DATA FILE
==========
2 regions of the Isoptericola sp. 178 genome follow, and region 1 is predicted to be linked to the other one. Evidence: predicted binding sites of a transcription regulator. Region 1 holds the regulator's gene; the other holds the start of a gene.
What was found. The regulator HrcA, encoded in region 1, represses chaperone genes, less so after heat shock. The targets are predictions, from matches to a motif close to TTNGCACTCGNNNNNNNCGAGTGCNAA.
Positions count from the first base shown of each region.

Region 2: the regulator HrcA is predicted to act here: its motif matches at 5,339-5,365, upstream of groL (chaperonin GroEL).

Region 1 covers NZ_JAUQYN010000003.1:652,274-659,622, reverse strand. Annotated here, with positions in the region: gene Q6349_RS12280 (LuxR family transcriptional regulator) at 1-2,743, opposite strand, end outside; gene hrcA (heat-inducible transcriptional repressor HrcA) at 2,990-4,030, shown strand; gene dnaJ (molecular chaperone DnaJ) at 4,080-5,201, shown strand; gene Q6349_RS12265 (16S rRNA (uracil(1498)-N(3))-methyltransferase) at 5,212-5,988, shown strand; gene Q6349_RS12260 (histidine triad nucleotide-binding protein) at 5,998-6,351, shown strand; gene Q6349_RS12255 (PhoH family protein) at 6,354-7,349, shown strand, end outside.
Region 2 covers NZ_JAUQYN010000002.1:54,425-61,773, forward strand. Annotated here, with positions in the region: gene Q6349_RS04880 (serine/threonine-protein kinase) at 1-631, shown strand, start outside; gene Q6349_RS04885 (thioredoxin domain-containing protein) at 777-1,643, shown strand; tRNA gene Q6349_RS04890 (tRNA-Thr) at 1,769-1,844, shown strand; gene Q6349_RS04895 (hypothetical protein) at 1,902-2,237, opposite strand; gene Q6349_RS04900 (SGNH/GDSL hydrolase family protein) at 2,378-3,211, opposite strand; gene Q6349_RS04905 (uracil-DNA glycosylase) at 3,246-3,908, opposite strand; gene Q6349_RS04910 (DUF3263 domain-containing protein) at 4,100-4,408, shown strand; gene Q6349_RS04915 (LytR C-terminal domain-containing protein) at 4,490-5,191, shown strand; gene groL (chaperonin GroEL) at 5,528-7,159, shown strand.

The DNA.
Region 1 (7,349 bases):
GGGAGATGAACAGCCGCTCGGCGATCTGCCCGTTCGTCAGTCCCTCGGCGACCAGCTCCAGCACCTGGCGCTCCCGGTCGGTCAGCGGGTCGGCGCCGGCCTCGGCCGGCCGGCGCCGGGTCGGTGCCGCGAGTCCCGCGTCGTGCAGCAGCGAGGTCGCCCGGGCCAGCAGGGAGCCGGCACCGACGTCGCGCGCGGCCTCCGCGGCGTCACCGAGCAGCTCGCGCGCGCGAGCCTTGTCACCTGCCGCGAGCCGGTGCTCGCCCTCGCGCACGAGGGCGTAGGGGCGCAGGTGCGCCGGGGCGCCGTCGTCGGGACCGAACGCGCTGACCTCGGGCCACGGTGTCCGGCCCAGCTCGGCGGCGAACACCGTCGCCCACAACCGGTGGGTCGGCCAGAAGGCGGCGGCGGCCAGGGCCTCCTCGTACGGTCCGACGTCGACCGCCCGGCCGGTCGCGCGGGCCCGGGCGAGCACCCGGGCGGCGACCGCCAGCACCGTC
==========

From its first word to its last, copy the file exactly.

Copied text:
2 regions of the Isoptericola sp. 178 genome follow, and region 1 is predicted to be linked to the other one. Evidence: predicted binding sites of a transcription regulator. Region 1 holds the regulator's gene; the other holds the start of a gene.
What was found. The regulator HrcA, encoded in region 1, represses chaperone genes, less so after heat shock. The targets are predictions, from matches to a motif close to TTNGCACTCGNNNNNNNCGAGTGCNAA.
Positions count from the first base shown of each region.

Region 2: the regulator HrcA is predicted to act here: its motif matches at 5,339-5,365, upstream of groL (chaperonin GroEL).

Region 1 covers NZ_JAUQYN010000003.1:652,274-659,622, reverse strand. Annotated here, with positions in the region: gene Q6349_RS12280 (LuxR family transcriptional regulator) at 1-2,743, opposite strand, end outside; gene hrcA (heat-inducible transcriptional repressor HrcA) at 2,990-4,030, shown strand; gene dnaJ (molecular chaperone DnaJ) at 4,080-5,201, shown strand; gene Q6349_RS12265 (16S rRNA (uracil(1498)-N(3))-methyltransferase) at 5,212-5,988, shown strand; gene Q6349_RS12260 (histidine triad nucleotide-binding protein) at 5,998-6,351, shown strand; gene Q6349_RS12255 (PhoH family protein) at 6,354-7,349, shown strand, end outside.
Region 2 covers NZ_JAUQYN010000002.1:54,425-61,773, forward strand. Annotated here, with positions in the region: gene Q6349_RS04880 (serine/threonine-protein kinase) at 1-631, shown strand, start outside; gene Q6349_RS04885 (thioredoxin domain-containing protein) at 777-1,643, shown strand; tRNA gene Q6349_RS04890 (tRNA-Thr) at 1,769-1,844, shown strand; gene Q6349_RS04895 (hypothetical protein) at 1,902-2,237, opposite strand; gene Q6349_RS04900 (SGNH/GDSL hydrolase family protein) at 2,378-3,211, opposite strand; gene Q6349_RS04905 (uracil-DNA glycosylase) at 3,246-3,908, opposite strand; gene Q6349_RS04910 (DUF3263 domain-containing protein) at 4,100-4,408, shown strand; gene Q6349_RS04915 (LytR C-terminal domain-containing protein) at 4,490-5,191, shown strand; gene groL (chaperonin GroEL) at 5,528-7,159, shown strand.

The DNA.
Region 1 (7,349 bases):
GGGAGATGAACAGCCGCTCGGCGATCTGCCCGTTCGTCAGTCCCTCGGCGACCAGCTCCAGCACCTGGCGCTCCCGGTCGGTCAGCGGGTCGGCGCCGGCCTCGGCCGGCCGGCGCCGGGTCGGTGCCGCGAGTCCCGCGTCGTGCAGCAGCGAGGTCGCCCGGGCCAGCAGGGAGCCGGCACCGACGTCGCGCGCGGCCTCCGCGGCGTCACCGAGCAGCTCGCGCGCGCGAGCCTTGTCACCTGCCGCGAGCCGGTGCTCGCCCTCGCGCACGAGGGCGTAGGGGCGCAGGTGCGCCGGGGCGCCGTCGTCGGGACCGAACGCGCTGACCTCGGGCCACGGTGTCCGGCCCAGCTCGGCGGCGAACACCGTCGCCCACAACCGGTGGGTCGGCCAGAAGGCGGCGGCGGCCAGGGCCTCCTCGTACGGTCCGACGTCGACCGCCCGGCCGGTCGCGCGGGCCCGGGCGAGCACCCGGGCGGCGACCGCCAGCACCGTC